Contemporary Drug Problems Conference
Paris, September 2023
Embracing trouble: New ways of doing, being and knowing
In recent years, critical alcohol and other drugs scholars have been seeking to trouble foundational ideas and claims about alcohol and other drugs, including taken-for-granted assumptions about the nature, effects and harms associated with drug use. Importantly, this critical scholarship also calls for accountability in our own roles as researchers in producing and reproducing ideas about and depictions of alcohol and other drugs and troubling our concepts and methods. As Suzanne Fraser argued at the 2017 Contemporary Drug Problems conference in Helsinki, Finland, all research projects are intrinsically performative: ‘They are as intimately involved in the making of everyday material realities as they are in reflecting them. As such, researchers have the obligation not only to track the realities being made by their research, but to approach the design and conduct of the research with this action in mind’.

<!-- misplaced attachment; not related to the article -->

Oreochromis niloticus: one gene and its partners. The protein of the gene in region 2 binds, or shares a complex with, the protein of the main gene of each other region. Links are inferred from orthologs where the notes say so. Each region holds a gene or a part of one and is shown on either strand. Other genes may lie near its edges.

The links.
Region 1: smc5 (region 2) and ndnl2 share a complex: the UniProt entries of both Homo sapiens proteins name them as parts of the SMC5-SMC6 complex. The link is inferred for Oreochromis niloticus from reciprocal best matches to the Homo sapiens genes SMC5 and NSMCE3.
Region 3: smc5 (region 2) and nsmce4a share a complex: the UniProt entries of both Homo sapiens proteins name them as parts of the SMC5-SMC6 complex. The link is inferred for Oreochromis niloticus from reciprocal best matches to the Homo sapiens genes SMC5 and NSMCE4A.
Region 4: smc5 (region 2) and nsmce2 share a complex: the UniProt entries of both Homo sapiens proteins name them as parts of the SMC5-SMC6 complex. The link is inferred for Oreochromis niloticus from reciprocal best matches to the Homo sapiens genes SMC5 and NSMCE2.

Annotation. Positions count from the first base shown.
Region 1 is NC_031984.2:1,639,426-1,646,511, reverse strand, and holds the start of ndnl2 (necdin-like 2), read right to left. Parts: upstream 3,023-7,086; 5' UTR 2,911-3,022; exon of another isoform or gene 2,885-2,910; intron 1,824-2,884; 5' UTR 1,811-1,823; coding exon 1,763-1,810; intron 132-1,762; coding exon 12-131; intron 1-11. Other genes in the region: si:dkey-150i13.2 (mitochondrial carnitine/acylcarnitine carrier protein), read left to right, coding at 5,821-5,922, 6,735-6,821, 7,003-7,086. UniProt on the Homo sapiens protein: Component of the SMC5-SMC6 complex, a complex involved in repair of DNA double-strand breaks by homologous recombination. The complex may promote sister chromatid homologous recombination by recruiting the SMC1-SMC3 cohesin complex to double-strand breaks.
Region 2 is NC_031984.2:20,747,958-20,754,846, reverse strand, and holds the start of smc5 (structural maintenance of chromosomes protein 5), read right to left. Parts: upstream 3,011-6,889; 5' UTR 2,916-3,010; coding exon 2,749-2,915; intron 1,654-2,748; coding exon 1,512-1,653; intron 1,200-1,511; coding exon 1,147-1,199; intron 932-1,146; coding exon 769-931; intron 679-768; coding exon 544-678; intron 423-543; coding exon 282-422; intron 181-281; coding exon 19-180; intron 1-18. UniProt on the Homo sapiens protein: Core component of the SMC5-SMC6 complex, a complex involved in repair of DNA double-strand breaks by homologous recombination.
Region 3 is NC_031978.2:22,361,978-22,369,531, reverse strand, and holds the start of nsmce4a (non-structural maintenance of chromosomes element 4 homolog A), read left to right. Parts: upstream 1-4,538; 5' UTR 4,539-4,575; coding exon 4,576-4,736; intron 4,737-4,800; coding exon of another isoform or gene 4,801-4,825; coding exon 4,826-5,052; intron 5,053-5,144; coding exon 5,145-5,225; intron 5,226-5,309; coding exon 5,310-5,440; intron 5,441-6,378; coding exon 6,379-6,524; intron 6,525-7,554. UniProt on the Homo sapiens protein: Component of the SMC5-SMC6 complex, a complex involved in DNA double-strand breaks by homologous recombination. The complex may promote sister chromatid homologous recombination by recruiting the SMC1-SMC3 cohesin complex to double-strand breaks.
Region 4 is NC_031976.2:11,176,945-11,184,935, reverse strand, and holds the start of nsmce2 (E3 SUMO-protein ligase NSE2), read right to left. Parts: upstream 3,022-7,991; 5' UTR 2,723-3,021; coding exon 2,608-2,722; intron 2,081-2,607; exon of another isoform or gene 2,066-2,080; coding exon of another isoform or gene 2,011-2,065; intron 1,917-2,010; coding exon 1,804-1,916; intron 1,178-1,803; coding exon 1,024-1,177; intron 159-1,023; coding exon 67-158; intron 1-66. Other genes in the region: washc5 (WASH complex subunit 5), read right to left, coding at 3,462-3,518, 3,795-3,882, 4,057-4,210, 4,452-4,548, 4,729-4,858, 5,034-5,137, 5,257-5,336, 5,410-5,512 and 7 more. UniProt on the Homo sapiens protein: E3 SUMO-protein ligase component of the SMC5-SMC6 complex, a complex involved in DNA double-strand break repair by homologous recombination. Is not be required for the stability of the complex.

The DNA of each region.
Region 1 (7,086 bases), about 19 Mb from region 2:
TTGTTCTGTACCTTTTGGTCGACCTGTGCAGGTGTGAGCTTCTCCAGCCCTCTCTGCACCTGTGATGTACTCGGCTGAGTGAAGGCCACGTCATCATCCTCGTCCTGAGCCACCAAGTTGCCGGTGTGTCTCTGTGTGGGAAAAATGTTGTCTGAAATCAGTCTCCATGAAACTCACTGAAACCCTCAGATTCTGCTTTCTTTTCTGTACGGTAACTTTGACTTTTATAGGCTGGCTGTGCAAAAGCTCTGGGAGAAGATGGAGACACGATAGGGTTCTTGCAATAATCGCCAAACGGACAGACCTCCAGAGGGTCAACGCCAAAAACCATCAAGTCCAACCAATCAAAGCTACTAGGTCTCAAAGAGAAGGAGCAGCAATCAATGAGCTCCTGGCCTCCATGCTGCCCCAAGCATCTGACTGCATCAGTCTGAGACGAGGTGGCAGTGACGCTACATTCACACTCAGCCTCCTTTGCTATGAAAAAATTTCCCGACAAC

These developments in drug research are inspired by insights from several fields, including feminist theory, narcofeminism, queer theory, Science and Technology Studies, new materialism, Indigenous knowledges and decolonising methodologies. When we trouble methods, we reflect on our own role in the production of realities, the ethics and politics of different ways of knowing and doing, the positionality of researchers, and the relationship between all of these practices and the production of realities. In the contested fields of drug policy, biomedical research, and harm reduction, this troubling also generates ethical, epistemological, and empirical questions: what does this mean for political claims-making and advocacy in research? How can we embrace trouble in politically productive ways? In troubled times that seem to be eroding trust and solidarity, how do we ensure our claims to knowledge, authority and rigour are useful?